Pollution News week ending November 24th 2013

All the news and views from a polluted world that we looked at this week:

From peakoil.com:
Japan abandons plan to reduce environmental pollution
This announcement comes as international negotiations regarding pollution and the environment take place in Warsaw, Germany. 

From rt.com:
Smog-choked China shifts gears in effort to reverse environmental damage
Amid public outcry over China’s increasingly unsustainable levels of pollution and environmental destruction, the government is reconsidering its ‘economic growth at all cost’ strategy.

From phys.org:
Thousands in Naples protest mafia pollution
Thousands protested Saturday in Naples over illegal waste dumps blamed on the mafia that generate toxic fumes.

From publicradio.org
Minnesota garbage study offers ‘wake up call’
Food waste and other organic material made up nearly a third of what Minnesotans sent to landfills in 2012, according to a new state study. 

From huffingtonpost.com:
Time to Speak Up Against Carbon Pollution
Last Friday, over 230 citizens voiced their concerns at the Environmental Protection Agency (EPA) listening session in Chicago about proposed carbon pollution standards for existing power plants.

From epa.gov:
EPA Offers Funding to Reduce Pollution from Diesel Engines
The EPA has made available $2 million in funding for rebates to help public and private construction equipment owners replace or retrofit older diesels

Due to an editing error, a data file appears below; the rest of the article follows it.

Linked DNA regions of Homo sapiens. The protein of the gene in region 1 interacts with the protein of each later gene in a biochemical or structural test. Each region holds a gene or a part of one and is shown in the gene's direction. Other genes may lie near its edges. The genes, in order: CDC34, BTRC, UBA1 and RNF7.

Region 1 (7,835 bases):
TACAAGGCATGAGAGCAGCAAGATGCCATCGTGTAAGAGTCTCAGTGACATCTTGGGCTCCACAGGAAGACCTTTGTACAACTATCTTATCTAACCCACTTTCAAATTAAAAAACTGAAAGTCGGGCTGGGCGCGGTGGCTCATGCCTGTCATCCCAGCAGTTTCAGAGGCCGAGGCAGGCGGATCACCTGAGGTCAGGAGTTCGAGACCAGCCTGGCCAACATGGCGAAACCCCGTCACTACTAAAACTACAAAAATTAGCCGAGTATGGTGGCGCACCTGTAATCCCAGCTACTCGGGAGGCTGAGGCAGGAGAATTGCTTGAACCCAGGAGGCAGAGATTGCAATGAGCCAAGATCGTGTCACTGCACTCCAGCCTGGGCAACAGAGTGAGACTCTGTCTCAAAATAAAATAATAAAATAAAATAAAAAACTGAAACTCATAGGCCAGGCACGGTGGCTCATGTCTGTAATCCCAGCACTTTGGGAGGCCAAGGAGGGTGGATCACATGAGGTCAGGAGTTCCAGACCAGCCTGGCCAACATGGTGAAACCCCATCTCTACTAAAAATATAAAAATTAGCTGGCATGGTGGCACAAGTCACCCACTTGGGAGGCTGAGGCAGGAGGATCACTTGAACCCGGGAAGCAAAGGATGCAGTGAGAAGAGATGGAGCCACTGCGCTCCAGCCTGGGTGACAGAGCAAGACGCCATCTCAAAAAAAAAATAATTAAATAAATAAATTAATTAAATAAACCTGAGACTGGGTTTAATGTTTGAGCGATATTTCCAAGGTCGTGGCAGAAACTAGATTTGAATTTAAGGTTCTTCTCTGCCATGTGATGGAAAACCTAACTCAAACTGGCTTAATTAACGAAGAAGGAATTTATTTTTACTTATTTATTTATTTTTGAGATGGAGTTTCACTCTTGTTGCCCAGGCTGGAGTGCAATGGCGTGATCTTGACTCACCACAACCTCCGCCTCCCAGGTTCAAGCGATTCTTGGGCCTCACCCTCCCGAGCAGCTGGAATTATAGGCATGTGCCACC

From grist.org:
This Pacific island has so much plastic pollution it might become a Superfund site
Part of the Hawaiian Islands National Wildlife Refuge is being studied for potential Superfund designation, the first time plastic pollution has prompted such consideration.

From cbslocal.com:
Report: City’s Highest Air Pollution Levels Found On Upper West Side
The Upper West Side may be wealthy and fashionable, but its air remains the most polluted in the whole city, according to a published report.

From smithsonianmag.com:
How Plastic Pollution Can Carry Flame Retardants Into Your Sushi
Research shows that plastic particles can absorb pollution from water, get eaten by fish and carry the toxins up the food chain.

From jonathanturley.org:
Experts Warn Brazilian Pollution Poses Risks to Olympic Athletes
Many people who have been to Rio de Janeiro (including myself) were surprised when the city was selected for the 2016 Olympics due to the rampant crime and pollution in the city. 

 

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